When I saw her, she was on the hotwalker, just back from the track. Her back end was wobbly, she appeared sore and stiff, her coat looked OK, but it was obvious she was in a great deal of pain. My heart went out to her. At that point the trainer was out on the track, so I was unable to talk to him. I called the owner and pleaded with him not to race her in a week's time. My fear was that she would not make it alive through the race; it was a distinct feeling that I had. But the owner and trainer insisted she was up for it.
Two weeks later, I ran into the owner on the track and I inquired after the filly. "Oh, such a sad thing," he said, "just after she left the starting gate, her spinal cord separated in her lower back and she literally fell apart on the track."
As I write this, I still get tears in my eyes and feel incredible sadness. I provide herbs for these great heroes and have reflected briefly that perhaps I am a small part of the problem, because what I provide helps keep them going. However most of the ignorance we see in ourselves and others comes from a lack of knowledge, lack of love, lack of value of life. So actually, I am grateful to provide herbs for them; at least they get some of the outdoors (herbs) while they live indoors. Herbs, after all, are a wonderful addition to the diet that can naturally provide nutritional and medicinal benefits, improving the quality of life for the horse in at least one way.
Fortunately, there are very many trainers and owners who treat their horses with the respect they deserve. Some of us treat our animals better than we treat ourselves and other humans. All too often, however, we treat other humans with depravity and coldness. Much of this type of behavior has become the norm in our world. What we do to our animals is a clear reflection of the pulse of our society.
Being a racehorse is a hard life. Many racehorses love to run and are truly good at it; it is what they do best. Many great horses were ridden into battle and showed no fear; many a magnificent, noble steed nowadays jump 6-foot-plus fences with a rider on board, or cross the finish line in record time with a jockey on his back. Perhaps even he had met that jockey for the first time minutes before the race, yet that great beast was willing to give his all, and maybe his life, to almost a total stranger. Many do die daily on the racetracks of the world. One of my favorite scriptures from the Bible is "Greater love hath no man than he who is willing to give his life for his brother." Horses have no hidden agenda; they just do, and are. It is my great privilege to learn these lessons and more from them. My character and my soul will be a little more noble as I journey down life's corridor.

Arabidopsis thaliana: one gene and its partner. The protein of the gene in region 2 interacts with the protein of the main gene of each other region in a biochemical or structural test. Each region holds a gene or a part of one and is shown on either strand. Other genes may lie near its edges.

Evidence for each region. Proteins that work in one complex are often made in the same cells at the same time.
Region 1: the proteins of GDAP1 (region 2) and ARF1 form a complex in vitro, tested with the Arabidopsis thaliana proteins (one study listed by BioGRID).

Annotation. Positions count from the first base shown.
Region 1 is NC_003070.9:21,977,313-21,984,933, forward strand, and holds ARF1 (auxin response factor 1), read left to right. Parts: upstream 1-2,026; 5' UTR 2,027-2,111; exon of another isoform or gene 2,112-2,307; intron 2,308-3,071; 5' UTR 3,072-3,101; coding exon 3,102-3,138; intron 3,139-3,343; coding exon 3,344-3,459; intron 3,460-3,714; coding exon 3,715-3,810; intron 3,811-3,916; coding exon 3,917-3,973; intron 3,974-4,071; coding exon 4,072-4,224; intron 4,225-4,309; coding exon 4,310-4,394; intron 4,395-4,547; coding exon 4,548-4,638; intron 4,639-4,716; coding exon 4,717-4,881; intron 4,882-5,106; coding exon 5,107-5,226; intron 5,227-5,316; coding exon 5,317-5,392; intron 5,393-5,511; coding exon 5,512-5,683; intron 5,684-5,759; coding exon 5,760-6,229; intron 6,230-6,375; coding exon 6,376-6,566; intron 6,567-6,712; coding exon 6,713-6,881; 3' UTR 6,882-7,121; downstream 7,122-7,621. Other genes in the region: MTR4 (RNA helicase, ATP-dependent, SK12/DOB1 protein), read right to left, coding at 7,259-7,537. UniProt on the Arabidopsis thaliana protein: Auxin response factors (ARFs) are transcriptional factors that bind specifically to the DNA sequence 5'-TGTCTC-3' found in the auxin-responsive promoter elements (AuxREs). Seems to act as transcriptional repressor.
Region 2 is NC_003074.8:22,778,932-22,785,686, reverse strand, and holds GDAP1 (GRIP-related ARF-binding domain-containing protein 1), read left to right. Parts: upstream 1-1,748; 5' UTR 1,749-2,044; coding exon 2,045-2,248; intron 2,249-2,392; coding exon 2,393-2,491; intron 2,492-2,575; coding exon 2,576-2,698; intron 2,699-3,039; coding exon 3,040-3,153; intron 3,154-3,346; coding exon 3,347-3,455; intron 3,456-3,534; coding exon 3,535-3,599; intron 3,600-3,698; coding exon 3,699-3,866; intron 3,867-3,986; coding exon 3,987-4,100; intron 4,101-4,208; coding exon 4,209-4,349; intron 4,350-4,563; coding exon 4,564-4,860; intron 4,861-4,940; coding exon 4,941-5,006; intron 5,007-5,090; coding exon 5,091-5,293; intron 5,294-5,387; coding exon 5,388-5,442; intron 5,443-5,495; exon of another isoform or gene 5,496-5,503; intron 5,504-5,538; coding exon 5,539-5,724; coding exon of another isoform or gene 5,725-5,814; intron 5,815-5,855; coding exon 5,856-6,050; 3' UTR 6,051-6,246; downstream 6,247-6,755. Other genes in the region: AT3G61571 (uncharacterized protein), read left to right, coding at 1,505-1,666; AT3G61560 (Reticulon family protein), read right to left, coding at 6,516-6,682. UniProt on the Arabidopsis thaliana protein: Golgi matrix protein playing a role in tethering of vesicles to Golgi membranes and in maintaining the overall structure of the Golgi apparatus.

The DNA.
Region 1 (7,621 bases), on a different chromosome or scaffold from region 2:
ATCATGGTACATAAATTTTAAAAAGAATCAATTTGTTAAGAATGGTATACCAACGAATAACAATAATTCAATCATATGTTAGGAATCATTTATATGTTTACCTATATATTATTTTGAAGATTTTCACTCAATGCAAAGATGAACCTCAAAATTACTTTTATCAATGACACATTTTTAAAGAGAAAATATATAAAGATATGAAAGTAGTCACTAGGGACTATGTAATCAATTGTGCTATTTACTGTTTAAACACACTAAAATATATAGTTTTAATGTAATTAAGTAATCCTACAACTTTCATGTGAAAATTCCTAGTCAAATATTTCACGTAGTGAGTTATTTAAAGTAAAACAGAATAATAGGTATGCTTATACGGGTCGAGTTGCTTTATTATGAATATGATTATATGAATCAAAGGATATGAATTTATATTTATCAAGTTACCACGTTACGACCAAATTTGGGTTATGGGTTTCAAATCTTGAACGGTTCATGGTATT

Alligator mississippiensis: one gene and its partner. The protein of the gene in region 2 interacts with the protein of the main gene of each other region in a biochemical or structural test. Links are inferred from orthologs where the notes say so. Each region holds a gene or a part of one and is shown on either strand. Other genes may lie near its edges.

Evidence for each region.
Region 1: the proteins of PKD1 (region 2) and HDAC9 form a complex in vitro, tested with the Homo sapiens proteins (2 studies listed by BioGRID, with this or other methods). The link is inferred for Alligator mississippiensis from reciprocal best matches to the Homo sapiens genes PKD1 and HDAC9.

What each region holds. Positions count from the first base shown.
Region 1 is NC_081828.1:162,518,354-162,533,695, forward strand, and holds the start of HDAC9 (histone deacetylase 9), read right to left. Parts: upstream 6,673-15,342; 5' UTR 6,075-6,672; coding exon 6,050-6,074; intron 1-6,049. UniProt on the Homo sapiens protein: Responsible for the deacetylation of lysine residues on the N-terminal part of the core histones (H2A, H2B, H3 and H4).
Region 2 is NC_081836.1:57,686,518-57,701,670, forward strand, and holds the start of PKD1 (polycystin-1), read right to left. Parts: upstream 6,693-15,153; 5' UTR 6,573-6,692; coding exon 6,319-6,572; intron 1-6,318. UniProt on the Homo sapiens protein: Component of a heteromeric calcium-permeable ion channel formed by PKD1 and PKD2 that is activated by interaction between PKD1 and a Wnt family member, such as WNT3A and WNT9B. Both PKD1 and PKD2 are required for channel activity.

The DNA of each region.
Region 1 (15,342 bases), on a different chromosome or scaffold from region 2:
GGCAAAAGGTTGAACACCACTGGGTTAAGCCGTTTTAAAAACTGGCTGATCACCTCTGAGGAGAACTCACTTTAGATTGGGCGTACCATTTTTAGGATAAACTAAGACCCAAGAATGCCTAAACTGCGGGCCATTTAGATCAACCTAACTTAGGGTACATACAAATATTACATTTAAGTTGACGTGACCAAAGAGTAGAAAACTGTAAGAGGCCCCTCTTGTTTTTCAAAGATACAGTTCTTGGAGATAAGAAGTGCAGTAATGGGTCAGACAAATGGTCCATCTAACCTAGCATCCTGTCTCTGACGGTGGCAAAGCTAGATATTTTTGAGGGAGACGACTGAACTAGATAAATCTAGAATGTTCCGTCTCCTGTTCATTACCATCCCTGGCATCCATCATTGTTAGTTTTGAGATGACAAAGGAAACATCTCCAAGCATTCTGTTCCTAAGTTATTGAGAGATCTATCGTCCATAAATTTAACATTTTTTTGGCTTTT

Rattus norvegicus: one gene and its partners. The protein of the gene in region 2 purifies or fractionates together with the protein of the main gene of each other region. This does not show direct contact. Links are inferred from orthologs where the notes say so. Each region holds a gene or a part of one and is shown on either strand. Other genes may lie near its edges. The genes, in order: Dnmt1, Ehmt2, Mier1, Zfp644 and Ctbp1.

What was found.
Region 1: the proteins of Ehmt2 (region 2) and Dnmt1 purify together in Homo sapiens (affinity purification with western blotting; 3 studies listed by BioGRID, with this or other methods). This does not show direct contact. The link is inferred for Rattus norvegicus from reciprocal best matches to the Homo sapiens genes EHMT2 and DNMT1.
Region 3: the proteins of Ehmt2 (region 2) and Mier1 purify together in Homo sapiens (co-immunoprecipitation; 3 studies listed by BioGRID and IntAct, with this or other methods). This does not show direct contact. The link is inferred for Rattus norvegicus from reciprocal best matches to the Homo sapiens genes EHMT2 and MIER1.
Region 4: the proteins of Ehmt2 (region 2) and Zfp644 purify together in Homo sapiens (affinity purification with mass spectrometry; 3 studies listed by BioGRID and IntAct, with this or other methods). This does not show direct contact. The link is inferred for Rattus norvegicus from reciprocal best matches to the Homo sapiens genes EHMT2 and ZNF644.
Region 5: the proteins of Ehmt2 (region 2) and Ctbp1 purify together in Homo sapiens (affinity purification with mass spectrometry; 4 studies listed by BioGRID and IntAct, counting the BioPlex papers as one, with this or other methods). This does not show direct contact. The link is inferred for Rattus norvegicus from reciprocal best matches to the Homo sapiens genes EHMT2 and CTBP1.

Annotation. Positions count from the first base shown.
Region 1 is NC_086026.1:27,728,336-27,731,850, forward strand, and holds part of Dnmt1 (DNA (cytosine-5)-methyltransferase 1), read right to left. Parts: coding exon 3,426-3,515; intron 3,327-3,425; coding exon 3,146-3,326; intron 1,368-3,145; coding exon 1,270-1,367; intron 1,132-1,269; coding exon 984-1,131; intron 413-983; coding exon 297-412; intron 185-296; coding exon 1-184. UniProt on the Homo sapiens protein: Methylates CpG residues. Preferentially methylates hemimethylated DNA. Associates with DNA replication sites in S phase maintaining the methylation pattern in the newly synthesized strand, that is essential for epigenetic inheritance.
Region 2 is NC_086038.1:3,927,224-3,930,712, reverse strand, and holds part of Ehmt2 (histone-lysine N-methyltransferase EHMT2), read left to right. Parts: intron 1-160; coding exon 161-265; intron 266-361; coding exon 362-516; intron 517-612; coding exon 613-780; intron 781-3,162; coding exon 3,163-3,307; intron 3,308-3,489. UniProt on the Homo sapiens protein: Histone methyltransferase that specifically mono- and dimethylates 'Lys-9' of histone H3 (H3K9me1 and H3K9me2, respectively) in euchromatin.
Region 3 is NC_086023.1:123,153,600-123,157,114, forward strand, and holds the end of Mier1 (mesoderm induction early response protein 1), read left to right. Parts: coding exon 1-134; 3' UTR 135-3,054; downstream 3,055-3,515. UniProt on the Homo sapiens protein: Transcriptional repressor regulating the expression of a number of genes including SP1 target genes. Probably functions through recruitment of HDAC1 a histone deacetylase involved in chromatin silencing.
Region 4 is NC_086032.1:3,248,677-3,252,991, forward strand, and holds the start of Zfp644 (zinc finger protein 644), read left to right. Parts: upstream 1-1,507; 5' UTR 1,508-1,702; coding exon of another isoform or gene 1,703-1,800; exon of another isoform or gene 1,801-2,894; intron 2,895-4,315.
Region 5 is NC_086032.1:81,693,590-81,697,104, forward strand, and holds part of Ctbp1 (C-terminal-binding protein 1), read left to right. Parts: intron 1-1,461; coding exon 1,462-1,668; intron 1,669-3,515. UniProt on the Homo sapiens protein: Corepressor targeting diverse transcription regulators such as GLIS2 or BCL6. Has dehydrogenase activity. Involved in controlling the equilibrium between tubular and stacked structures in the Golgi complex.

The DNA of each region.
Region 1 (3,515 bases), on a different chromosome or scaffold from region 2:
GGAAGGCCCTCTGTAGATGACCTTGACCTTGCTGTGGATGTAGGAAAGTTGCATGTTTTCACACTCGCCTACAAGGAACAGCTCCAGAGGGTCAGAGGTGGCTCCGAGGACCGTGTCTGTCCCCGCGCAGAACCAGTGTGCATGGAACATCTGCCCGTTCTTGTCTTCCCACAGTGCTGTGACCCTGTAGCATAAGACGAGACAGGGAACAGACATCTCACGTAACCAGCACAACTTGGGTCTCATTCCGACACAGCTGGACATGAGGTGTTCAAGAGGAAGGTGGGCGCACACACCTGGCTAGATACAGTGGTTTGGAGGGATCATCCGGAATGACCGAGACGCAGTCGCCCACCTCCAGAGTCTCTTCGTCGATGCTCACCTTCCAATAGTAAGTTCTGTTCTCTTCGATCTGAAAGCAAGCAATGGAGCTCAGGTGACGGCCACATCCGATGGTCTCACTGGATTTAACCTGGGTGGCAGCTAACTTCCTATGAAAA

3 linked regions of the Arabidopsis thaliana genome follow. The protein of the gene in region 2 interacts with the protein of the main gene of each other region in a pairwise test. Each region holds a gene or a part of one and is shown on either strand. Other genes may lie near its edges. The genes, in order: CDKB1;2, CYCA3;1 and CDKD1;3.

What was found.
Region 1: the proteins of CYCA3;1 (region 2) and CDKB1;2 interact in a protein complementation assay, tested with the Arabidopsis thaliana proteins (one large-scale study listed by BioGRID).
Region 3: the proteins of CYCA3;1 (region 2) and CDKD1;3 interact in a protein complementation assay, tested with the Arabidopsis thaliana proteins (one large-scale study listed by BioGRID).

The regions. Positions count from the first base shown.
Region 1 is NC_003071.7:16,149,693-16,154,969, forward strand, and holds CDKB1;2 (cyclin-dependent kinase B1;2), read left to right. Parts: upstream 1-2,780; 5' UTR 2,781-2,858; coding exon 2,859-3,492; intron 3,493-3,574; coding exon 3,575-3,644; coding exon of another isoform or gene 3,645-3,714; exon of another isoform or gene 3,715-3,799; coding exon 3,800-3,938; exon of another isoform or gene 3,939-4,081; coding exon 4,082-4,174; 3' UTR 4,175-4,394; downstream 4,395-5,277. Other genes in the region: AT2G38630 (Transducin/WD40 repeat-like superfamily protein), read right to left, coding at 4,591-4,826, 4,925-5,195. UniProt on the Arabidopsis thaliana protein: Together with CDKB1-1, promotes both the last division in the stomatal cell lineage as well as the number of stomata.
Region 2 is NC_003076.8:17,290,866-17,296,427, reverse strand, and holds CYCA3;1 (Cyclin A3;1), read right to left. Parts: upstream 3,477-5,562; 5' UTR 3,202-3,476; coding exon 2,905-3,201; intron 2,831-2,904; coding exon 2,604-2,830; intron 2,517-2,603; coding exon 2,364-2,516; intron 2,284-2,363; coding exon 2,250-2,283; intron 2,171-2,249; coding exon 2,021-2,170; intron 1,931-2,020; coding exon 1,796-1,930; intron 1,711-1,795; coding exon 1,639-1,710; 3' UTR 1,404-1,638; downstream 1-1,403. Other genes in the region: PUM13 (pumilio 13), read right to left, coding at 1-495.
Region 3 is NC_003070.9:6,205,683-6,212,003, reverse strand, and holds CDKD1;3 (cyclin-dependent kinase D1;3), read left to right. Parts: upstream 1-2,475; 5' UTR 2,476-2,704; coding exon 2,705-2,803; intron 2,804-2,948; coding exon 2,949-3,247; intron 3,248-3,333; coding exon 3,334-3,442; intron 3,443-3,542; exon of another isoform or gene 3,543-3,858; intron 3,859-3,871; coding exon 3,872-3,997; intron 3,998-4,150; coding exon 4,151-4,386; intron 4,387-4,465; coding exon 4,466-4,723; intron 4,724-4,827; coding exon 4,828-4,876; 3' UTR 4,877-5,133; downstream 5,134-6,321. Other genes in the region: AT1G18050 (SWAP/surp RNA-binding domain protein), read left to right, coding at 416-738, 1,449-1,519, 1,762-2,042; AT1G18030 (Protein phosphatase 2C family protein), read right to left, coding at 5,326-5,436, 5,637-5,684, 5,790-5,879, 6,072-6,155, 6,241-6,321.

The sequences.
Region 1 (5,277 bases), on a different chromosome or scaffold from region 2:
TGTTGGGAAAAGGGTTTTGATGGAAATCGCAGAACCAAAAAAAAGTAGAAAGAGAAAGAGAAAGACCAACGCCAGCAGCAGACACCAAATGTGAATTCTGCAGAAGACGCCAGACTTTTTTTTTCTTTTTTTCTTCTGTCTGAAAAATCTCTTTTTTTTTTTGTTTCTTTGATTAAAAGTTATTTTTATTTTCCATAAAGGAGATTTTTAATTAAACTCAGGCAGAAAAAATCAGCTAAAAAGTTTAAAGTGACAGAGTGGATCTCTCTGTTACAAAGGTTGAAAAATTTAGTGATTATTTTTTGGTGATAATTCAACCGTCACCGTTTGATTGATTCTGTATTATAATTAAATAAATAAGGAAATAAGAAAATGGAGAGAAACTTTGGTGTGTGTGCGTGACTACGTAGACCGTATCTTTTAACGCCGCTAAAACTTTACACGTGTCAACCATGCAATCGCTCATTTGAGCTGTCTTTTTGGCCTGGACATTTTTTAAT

This article is informational only and in no way replaces professional veterinary advice or treatment. Always consult with your veterinarian and equine herbalist before using herbal formulas.
About the author:
Loryhl has been a practicing Herbalist for 23 years. Many of her formulas have been used successfully by horses competing in the top levels of racing, cutting, barrel racing, and show jumping, including the Triple Crown.
She has written articles for, and been featured in, Pet Tribune, Thoroughbred Times, Mid America Harness News, Goodpony Journal, Victoria Magazine, and Sidelines Polo Magazine. She is presently working on a book on alternatives for farm and stable. Loryhl also has a full line of formulas for small animals, including birds. She has lectured for 3 years for Equitana USA and has lectured for EqWest, Herbal Green Pages (Herb Growing and Marketing Network), South Florida Trail Riders, Canadian Cutting Horse Association, and numerous other organizations across North America. Loryhl incorporates the use of North American, Chinese, European and some First Nations herbal knowledge in the formulations she has developed.
Loryhl - Herbalist